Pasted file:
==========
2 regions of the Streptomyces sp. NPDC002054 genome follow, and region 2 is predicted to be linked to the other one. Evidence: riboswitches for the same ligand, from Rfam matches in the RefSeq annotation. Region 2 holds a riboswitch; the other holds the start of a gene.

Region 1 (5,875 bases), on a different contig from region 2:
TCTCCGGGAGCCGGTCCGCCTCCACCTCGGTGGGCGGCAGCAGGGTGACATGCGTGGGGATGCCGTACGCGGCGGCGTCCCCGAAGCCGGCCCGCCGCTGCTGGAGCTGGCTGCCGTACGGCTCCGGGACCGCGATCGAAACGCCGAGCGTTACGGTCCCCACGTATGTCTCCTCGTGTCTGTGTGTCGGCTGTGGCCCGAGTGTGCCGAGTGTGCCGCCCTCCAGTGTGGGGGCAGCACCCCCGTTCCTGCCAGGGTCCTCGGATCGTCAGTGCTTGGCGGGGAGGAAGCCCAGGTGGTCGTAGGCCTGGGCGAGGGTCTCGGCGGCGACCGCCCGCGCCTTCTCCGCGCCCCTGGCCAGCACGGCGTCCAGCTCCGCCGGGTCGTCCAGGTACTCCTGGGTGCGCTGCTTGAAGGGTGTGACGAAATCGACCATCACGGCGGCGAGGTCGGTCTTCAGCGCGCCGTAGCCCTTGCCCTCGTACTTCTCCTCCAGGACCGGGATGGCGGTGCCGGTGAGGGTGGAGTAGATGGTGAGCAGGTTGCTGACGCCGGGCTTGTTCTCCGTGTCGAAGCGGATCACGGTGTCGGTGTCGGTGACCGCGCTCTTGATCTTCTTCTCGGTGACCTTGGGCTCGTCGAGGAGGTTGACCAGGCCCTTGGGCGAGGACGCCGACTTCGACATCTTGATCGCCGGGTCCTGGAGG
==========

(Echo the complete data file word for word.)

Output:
2 regions of the Streptomyces sp. NPDC002054 genome follow, and region 2 is predicted to be linked to the other one. Evidence: riboswitches for the same ligand, from Rfam matches in the RefSeq annotation. Region 2 holds a riboswitch; the other holds the start of a gene.

Region 1 (5,875 bases), on a different contig from region 2:
TCTCCGGGAGCCGGTCCGCCTCCACCTCGGTGGGCGGCAGCAGGGTGACATGCGTGGGGATGCCGTACGCGGCGGCGTCCCCGAAGCCGGCCCGCCGCTGCTGGAGCTGGCTGCCGTACGGCTCCGGGACCGCGATCGAAACGCCGAGCGTTACGGTCCCCACGTATGTCTCCTCGTGTCTGTGTGTCGGCTGTGGCCCGAGTGTGCCGAGTGTGCCGCCCTCCAGTGTGGGGGCAGCACCCCCGTTCCTGCCAGGGTCCTCGGATCGTCAGTGCTTGGCGGGGAGGAAGCCCAGGTGGTCGTAGGCCTGGGCGAGGGTCTCGGCGGCGACCGCCCGCGCCTTCTCCGCGCCCCTGGCCAGCACGGCGTCCAGCTCCGCCGGGTCGTCCAGGTACTCCTGGGTGCGCTGCTTGAAGGGTGTGACGAAATCGACCATCACGGCGGCGAGGTCGGTCTTCAGCGCGCCGTAGCCCTTGCCCTCGTACTTCTCCTCCAGGACCGGGATGGCGGTGCCGGTGAGGGTGGAGTAGATGGTGAGCAGGTTGCTGACGCCGGGCTTGTTCTCCGTGTCGAAGCGGATCACGGTGTCGGTGTCGGTGACCGCGCTCTTGATCTTCTTCTCGGTGACCTTGGGCTCGTCGAGGAGGTTGACCAGGCCCTTGGGCGAGGACGCCGACTTCGACATCTTGATCGCCGGGTCCTGGAGG